Customary landowners of Motu-Koitabu and nationwide must register their land under the voluntary land registration exercise being facilitated by the Department of Lands and Physical Planning, Prime Minister Peter O’Neill says.
O’Neill made the call in response to questions by Moresby North-West MP Sir Mekere Morauta, adding that the landowners had themselves to blame for the sale of their land.
“The customary land that the member is referring to is outside the NCDC boundaries, which the landowners themselves are selling not to foreigners but to Papua New Guineans,” O’Neill said.
“The customary landowners are losing the rights to their land because of the actions of one or two individual members of those tribes and clans.
“They are the ones who are selling the land, they need to hold their own people to account. Why is one person able to sell land on their behalf?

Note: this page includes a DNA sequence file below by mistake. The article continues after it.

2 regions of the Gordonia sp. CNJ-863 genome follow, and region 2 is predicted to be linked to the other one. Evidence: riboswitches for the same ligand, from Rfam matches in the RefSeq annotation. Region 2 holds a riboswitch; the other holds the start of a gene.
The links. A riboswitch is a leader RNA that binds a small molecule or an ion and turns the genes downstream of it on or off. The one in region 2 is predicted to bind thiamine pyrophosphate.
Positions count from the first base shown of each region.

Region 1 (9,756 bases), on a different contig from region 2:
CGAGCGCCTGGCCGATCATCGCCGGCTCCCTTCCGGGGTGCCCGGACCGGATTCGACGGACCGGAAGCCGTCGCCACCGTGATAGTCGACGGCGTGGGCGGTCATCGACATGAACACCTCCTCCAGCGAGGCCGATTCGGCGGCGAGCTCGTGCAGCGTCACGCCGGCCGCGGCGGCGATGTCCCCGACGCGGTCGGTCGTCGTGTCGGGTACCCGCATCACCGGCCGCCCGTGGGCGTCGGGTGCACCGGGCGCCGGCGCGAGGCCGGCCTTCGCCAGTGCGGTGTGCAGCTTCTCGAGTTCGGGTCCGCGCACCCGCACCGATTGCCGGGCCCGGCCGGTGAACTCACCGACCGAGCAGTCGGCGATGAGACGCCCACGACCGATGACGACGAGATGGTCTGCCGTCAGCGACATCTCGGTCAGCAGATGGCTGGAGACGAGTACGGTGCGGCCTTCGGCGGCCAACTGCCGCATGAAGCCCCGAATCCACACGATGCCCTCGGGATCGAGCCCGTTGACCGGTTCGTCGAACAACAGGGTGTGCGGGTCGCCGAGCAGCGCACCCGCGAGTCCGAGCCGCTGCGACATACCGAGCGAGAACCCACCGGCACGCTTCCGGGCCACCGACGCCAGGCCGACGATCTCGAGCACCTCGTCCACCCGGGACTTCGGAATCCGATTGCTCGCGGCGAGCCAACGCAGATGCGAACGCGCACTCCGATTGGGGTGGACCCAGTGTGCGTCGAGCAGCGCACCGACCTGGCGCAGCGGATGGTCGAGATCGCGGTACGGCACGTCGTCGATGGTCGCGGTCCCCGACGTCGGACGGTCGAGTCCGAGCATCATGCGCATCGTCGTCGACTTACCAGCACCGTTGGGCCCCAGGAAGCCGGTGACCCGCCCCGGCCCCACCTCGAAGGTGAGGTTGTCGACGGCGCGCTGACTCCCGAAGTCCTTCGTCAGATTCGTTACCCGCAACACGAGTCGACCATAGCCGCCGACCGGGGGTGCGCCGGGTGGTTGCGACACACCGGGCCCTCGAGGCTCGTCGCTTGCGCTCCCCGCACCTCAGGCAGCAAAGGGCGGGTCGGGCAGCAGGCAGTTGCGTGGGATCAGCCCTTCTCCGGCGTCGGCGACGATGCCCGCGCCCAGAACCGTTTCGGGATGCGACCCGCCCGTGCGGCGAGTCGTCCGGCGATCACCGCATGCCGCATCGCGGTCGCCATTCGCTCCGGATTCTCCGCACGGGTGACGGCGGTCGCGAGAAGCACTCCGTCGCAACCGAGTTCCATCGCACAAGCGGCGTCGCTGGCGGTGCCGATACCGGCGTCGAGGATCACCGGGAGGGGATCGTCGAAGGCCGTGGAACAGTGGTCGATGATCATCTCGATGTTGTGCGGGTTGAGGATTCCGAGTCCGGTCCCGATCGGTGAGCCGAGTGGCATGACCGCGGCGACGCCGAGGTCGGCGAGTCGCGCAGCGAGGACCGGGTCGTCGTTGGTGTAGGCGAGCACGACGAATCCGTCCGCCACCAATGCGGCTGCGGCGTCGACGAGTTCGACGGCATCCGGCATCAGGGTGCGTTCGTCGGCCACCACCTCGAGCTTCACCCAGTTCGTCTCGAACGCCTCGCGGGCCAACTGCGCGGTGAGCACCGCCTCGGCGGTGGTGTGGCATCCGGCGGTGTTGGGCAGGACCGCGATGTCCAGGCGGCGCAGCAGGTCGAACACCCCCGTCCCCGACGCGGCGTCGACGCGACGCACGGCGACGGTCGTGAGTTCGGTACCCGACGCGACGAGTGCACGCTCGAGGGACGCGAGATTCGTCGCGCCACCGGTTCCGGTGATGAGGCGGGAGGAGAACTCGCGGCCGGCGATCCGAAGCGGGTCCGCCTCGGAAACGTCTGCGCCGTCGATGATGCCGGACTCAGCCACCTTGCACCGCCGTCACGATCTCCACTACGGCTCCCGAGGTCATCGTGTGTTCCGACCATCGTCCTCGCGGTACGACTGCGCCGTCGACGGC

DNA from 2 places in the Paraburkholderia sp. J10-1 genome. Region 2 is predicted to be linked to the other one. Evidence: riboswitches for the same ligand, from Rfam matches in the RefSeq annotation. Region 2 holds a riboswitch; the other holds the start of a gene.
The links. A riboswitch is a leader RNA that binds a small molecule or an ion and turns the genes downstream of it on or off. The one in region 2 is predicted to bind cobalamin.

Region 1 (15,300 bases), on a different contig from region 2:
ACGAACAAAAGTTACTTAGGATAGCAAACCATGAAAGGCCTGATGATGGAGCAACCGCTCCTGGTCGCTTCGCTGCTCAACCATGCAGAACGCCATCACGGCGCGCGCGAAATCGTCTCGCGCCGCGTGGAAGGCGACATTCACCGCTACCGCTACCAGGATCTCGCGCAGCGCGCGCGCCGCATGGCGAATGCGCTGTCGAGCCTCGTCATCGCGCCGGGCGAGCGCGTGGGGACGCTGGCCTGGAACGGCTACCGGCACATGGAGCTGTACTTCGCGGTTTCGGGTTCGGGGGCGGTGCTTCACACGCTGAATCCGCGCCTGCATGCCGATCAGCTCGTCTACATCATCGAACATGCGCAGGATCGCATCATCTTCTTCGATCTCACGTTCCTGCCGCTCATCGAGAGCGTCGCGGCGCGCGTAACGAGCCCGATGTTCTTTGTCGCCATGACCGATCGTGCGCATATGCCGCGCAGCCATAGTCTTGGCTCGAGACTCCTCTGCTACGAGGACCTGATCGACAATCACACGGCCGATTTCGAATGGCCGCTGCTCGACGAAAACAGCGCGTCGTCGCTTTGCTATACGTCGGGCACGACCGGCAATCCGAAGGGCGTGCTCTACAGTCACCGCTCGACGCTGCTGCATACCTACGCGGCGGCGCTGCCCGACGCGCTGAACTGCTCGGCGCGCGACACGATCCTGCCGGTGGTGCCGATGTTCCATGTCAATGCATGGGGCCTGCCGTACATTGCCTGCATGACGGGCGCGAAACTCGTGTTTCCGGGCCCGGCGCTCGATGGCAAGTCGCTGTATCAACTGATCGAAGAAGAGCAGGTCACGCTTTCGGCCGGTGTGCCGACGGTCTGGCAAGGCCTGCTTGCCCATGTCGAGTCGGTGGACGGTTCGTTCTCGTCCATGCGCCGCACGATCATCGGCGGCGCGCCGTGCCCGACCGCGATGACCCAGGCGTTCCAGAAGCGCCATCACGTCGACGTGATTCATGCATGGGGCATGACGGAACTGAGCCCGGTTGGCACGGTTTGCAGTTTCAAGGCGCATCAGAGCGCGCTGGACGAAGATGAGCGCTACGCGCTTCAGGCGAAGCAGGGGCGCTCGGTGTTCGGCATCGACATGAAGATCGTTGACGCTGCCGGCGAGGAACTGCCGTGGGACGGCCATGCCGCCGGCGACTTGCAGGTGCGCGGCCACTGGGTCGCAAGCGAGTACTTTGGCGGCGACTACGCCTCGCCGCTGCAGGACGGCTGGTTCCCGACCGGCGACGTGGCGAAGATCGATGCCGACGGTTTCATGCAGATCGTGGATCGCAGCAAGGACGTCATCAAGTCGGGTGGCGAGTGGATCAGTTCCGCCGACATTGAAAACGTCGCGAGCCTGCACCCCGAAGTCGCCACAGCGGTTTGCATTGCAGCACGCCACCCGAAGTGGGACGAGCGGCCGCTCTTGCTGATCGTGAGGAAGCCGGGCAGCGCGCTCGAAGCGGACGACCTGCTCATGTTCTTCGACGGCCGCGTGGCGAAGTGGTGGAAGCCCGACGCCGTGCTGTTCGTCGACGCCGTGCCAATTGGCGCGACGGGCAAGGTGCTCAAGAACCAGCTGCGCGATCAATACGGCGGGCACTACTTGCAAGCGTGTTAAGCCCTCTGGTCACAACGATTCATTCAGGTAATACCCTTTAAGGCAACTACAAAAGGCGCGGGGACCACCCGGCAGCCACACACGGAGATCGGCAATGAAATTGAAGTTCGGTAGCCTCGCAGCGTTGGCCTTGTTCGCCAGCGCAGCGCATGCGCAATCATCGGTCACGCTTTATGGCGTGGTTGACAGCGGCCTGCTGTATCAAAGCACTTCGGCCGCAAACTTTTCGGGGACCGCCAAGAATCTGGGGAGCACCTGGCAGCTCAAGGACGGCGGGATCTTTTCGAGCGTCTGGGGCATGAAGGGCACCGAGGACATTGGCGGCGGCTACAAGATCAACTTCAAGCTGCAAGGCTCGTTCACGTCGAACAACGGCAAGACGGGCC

“The voluntary land registration legislation had been passed in this Parliament and that allows for the customary land to be registered properly and sold if it needs to be sold in the orderly manner.
“I don’t believe that most of the land around the Motu-Koita area being transacted which have titles.
“They are just demarcating the land and setting boundaries and selling the land without proper titles.”
O’Neill said there was a voluntary land registration process that allowed for land registration of customary land.
“We want to capture the interest of the community members and the tribes that rightfully own the land and the ILG process that is in place,” O’Neill said.
“We encourage the customary landowners around the city boundaries to use the processes of land registration so that they can protect their interest.”
On the issue of the land rights for the future, O’Neill said that was something that concerned the government.
“I’ve had discussions with Lands Minister Justin Tkatchenko so the department can communicate with the landowners, even those who have bought customary land.
The legislation of land must take place so that the customary landowners do not lose the right of the land,” O’Neill said.